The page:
Diving accidents prompt safety calls
April 20 2013 01:18 AM
A rescue training demonstration in a dive site at Mesaieed. PICTURE: Khalid Zaki
A rescue training demonstration in a dive site at Mesaieed. PICTURE: Khalid Zaki

By Bonnie James/Deputy News Editor


There is an urgent need to ensure all necessary safety measures are adopted by those engaging in recreational diving in Qatar, a professional marine consultant and master instructor has urged.

“Many professional divers have had to rescue improperly trained diving enthusiasts at some of the most popular locations of late,” Khaled Zaki told Gulf Times yesterday.

An expert who has certified more than 1,000 divers in the country over the past 13 years, he recalled witnessing “incidents” and near accidents at the Mesaieed beach at an alarming frequency over the past few months.

An “incident” according to the divers’ lexicon “is any unexpected, potentially hazardous occurrence - such as panic, exhaustion or an out-of-air emergency - that results in no injury”, whereas an accident causes “any injury which requires treatment in a hospital emergency room”.

If practised properly, recreational diving has very few potential hazards, compared to other adventure sports such as mountain climbing, surfing or skiing or even football.

“Diving training centres should display prominently the course standards and requirements and some of the new freelance instructors need to think more about safety and quality,” observed Zaki, a professional instructor affiliated to many diving federations for nearly two decades.

Anyone wishing to learn diving should follow the course structure and prerequisites, such as completing a medical questionnaire, liability release and receive materials including books, instructional DVD and Recreational Dive Planner or register online for the manual, DVD and quizzes.

The course, for a minimum of three days, is three parts – theory lessons in classroom, swimming pool dives and open water dives in the sea.

“Recently, we witnessed an incident in which a student diver got separated from his group, panicked and shot to the surface and was out of air to inflate his jacket in order to float, only because he was left behind unattended in the open sea,” Zaki recalled.

Dive instructors should focus only on their group and not have any diversions in the form of a spear gun or underwater camera, he suggested.

The trainees should ensure that they do at least a few pool dives and practice all the skills featured in the DVD. They need to complete at least four open water dives on two different days using one air tank for each dive.

The students should log all activities and dives and get it signed by the same instructor who taught, unless there is a referral document from another instructor.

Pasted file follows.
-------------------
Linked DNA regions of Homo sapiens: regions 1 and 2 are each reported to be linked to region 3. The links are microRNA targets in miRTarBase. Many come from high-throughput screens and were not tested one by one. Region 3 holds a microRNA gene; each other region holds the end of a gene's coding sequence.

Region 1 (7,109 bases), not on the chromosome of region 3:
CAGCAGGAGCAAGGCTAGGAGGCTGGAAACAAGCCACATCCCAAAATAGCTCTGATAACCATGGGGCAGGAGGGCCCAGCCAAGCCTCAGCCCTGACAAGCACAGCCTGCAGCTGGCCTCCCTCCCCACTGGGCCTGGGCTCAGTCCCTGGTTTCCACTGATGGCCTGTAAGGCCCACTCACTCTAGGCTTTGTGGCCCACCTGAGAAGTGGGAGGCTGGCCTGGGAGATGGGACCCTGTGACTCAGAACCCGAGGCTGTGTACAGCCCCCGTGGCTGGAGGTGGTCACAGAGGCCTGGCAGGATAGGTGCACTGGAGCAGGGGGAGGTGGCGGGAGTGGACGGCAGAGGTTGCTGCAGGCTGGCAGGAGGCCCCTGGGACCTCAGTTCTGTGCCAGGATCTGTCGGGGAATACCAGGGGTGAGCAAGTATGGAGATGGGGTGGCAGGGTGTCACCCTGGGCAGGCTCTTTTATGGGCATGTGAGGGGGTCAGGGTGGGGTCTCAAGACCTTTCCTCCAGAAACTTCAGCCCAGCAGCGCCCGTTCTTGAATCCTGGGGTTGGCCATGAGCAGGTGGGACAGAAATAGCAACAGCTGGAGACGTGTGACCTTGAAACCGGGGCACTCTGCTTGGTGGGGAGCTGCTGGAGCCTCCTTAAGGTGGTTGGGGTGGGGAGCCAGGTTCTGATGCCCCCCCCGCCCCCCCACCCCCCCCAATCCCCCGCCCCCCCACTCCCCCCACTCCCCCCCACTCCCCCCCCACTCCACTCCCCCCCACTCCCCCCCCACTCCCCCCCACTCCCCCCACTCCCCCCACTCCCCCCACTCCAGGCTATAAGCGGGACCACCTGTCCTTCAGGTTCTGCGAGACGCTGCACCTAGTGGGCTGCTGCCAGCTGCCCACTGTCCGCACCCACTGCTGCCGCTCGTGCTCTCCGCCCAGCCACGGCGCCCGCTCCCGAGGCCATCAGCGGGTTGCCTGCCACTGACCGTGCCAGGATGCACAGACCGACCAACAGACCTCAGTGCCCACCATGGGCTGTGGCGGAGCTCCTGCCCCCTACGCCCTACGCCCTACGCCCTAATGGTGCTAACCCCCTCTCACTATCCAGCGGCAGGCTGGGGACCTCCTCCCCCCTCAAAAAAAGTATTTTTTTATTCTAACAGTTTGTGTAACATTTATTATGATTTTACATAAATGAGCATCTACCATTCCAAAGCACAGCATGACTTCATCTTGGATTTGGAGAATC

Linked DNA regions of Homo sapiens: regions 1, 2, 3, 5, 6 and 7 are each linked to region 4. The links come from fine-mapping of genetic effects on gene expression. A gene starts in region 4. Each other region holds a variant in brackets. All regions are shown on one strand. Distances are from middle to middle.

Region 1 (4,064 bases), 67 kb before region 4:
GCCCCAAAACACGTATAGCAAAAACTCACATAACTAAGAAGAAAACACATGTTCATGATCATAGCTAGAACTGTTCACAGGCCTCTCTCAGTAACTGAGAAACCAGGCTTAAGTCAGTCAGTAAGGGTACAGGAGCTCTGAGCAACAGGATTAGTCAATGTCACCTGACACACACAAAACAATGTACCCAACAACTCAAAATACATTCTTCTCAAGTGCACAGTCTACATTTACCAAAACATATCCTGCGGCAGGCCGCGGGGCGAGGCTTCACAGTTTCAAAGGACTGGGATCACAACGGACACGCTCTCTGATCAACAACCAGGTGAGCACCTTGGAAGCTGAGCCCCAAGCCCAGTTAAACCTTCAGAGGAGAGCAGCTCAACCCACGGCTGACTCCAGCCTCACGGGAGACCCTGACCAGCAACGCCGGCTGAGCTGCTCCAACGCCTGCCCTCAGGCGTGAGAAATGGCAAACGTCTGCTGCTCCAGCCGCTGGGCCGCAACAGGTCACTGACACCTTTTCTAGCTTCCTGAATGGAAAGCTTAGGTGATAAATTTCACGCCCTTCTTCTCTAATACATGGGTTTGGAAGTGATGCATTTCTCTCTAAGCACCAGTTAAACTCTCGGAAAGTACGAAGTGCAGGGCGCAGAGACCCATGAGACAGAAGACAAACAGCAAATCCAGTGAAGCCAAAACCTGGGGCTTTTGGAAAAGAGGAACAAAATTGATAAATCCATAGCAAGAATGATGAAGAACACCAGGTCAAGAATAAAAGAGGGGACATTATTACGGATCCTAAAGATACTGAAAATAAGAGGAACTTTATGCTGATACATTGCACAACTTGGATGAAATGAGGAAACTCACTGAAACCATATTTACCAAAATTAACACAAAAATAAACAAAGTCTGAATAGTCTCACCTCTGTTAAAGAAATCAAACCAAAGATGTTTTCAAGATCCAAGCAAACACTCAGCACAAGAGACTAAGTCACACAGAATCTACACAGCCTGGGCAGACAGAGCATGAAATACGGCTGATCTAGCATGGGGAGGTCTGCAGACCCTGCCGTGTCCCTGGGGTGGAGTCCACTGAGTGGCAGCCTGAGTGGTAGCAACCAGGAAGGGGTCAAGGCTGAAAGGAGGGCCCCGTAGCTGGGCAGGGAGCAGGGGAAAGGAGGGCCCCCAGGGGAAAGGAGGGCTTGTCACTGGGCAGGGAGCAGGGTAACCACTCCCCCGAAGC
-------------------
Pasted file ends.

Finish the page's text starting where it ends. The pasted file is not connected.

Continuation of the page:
Instructors should stick to the relevant course standards, terms and code of conduct and make proper documentation.

They should ensure that the student divers do a 200m swimming test in a pool in order to ascertain their abilities before taking them for open water dives.

A poor judgment in evaluating the swimming ability and diving skills during training dives might lead to some problems, including drowning or near drowning, and ear-drum concerns on account of pressure difference, mainly during descent.

“Give more time so that the students master skills including buoyancy control, clearing a foggy mask, airway control and an efficient kicking cycle with fins.”

Most of the accidents happen because of poor buoyancy control which will lead to other challenges such as fast depletion of the breathing gas, overexertion and subsequent panic.

Poor training and errors by the diver also cause diving accidents.

Theory should be given importance and diving hazards highlighted. Students need to be taught how to stay safe while diving. The diving equipment should be well maintained.

Learners should be thorough with the Recreational Dive Planner which lets them know the effect of depth, time and gas they are breathing and the changes that will happen in their body.

Having a good risk assessment/management plan to keep divers by preventing accidents will play an important role in protecting instructors from legal liabilities.

“Considering that scuba diving has become a very popular sport in Qatar, it is high time that the authorities concerned ensured adoption of all the safety standards by the instructors and trainees in order to avoid incidents or accidents,” Zaki suggested.

“Though there are regulatory bodies for various sport and recreational activities in Qatar, there is none for scuba diving, despite a tremendous increase in the number of those undertaking the sport,” he pointed out.




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